It is the CFOs time to shine.
While lesser mortals might quake at the volatile equity markets, the daily ups and downs of news from Europe and America, and the Federal Government’s feeble grasp on power, CFOs take a longer-term view.
And conditions are lifting CFOs are reassuring their leaders.
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The CFOs’ financial acumen has become more critical to leaders managing unprecedented uncertainty. Increasingly, leader are turning to CFOs for advice, reassurance and even mentoring, Deloitte partner, Keith Skinner, told LeadingCompany today.
The political uncertainty in Canberra has triggered a paralysis among leaders of medium-sized and large companies about spending on assets, buying rivals and releasing new products.
But the best are taking the advice of CFOs, and quietly putting the strategies in place so that their companies are first out of the box when conditions lift.
A quarterly survey of CFOs by the accounting firm, Deloitte, found 38% of CFOs are more optimistic about their company’s prospects than they were three month ago. And the decision by the Reserve Bank of Australia to cut interest rates by 50 basis points cheered them further, Skinner says.
The survey, conducted in April, involved 80 CFOs representing businesses with a combined market value of $346 billion or 25% of the Australian quoted equity market.
It is the GFC and the tough ensuing times that created a stronger role for CFOs in the leadership team, Skinner says. “When profits are tight, and resources are not there, you really rely on running a business efficiently,” Skinner notes.
CFOs in leading companies are feeling more optimistic in part because leaders have followed their advice.
During the global financial crisis, CFOs advised their leaders to bolster balance sheets with capital raisings and reduce debt. Since then, they have recommended ways to cut costs, build cashflow and grow organically.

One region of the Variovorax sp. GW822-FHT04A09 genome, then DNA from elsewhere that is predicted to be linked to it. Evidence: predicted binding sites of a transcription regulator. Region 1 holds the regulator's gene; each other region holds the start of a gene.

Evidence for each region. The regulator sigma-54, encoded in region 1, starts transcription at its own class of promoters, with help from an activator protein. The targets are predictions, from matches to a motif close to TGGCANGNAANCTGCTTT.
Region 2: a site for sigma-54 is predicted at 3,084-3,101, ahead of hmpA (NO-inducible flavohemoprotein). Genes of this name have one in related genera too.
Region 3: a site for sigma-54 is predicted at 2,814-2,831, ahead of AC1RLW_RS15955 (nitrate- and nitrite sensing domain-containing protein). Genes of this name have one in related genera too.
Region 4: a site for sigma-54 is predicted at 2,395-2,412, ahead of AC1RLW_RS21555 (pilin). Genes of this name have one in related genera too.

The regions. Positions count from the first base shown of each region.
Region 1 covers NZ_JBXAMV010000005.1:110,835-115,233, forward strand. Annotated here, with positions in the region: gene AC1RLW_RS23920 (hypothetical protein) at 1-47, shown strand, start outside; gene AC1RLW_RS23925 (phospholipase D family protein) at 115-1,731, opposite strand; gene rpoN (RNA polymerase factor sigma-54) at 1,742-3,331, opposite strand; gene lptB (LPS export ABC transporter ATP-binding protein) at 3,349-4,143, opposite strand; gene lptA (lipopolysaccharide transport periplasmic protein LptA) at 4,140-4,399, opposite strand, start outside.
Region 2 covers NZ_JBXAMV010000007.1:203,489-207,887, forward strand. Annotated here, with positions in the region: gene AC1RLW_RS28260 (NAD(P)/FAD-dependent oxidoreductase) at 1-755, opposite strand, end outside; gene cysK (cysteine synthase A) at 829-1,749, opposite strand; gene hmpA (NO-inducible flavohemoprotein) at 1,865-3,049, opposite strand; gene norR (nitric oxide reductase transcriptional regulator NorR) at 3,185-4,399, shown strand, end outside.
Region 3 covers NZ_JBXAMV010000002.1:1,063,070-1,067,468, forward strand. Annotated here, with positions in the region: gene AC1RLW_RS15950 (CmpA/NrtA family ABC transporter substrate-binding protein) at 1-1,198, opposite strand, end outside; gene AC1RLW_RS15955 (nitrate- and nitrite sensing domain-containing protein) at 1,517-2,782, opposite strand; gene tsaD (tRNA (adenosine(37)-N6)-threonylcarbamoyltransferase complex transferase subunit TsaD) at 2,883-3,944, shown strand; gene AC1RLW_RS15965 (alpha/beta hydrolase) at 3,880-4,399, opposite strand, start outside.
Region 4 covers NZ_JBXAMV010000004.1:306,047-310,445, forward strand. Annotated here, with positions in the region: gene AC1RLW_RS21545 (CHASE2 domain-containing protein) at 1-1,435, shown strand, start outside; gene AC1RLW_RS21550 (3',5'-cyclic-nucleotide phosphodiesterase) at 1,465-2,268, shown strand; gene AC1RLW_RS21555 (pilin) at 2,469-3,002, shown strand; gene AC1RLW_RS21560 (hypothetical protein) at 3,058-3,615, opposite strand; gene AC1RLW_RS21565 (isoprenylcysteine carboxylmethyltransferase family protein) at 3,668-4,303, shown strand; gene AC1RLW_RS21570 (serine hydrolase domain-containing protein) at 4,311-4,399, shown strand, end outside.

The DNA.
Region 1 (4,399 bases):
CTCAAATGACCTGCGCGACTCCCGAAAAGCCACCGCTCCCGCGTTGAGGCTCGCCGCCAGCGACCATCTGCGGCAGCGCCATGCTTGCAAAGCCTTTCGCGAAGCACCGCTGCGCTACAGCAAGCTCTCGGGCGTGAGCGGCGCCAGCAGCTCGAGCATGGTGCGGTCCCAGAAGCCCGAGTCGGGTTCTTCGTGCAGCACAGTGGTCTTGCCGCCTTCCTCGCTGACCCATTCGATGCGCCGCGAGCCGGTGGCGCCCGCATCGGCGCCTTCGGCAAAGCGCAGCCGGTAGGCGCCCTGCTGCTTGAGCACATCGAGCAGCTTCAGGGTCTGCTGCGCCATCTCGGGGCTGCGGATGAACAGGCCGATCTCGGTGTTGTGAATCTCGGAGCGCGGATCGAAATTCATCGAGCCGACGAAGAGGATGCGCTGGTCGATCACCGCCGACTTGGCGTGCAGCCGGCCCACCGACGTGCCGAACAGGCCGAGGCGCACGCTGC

Leading company CEOs are now involving their CFOs in implementing the decisions they help to make, Skinner says, causing the lines between C-Suite roles to intersect in new ways.
“I am the chief operating officer at Deloitte, and I run the business day-to-day. But financial aspects are a big part of what I do. And our CFO does a lot of operational things. So irrespective of the title, the CFO role is just becoming more important.”
When Deloitte’s survey started in the third quarter of 2009, CFO optimism was running high – Australia appeared to have emerged from the GFC in good shape. That sentiment tanked as everyone realised it was a longer, slower haul out of those conditions, compounded by the financial problems in Europe and the US.
“This is the first time we have seen a material step back up in optimism,” Skinner says. The money put into the system in Europe and the positive signs out of the US make it more likely that China is going to keep growing.”
Unfortunately, that is offset by the political uncertainty. “Clearly we would love the political scene to be stable,” Skinner notes.
So, CFOs are not breaking out the Champagne: 69% of them rank financial and economic uncertainty at above normal levels (compared to 79% last quarter).
Hedging has become a broader strategy than just managing currency risk. Skinner says CFOs are increasingly delivering hedges to leaders on operational risks.
“In this sense, hedging is deciding what you are going to do if things don’t go to plan. We have a national business. If we have a lot of resources focused on manufacturing, what are the hedges for where we put the people from that division while the work is down?”
Although still focused on cashflow, here is what CFOs foresee in the times ahead:
- 40% of CFOs are looking to increase staff numbers and spend more on IT.
- 72% expect their operational cashflow to increase over the coming year.
- 71% expect to see an increase in merger and acquisition activity, the highest level in the past three quarters.
- 67% of CFOS said credit was somewhat or very available.
- 69% believe the equity of their business was undervalued.
- 46% of CFOs believe now is a good time to take on risk.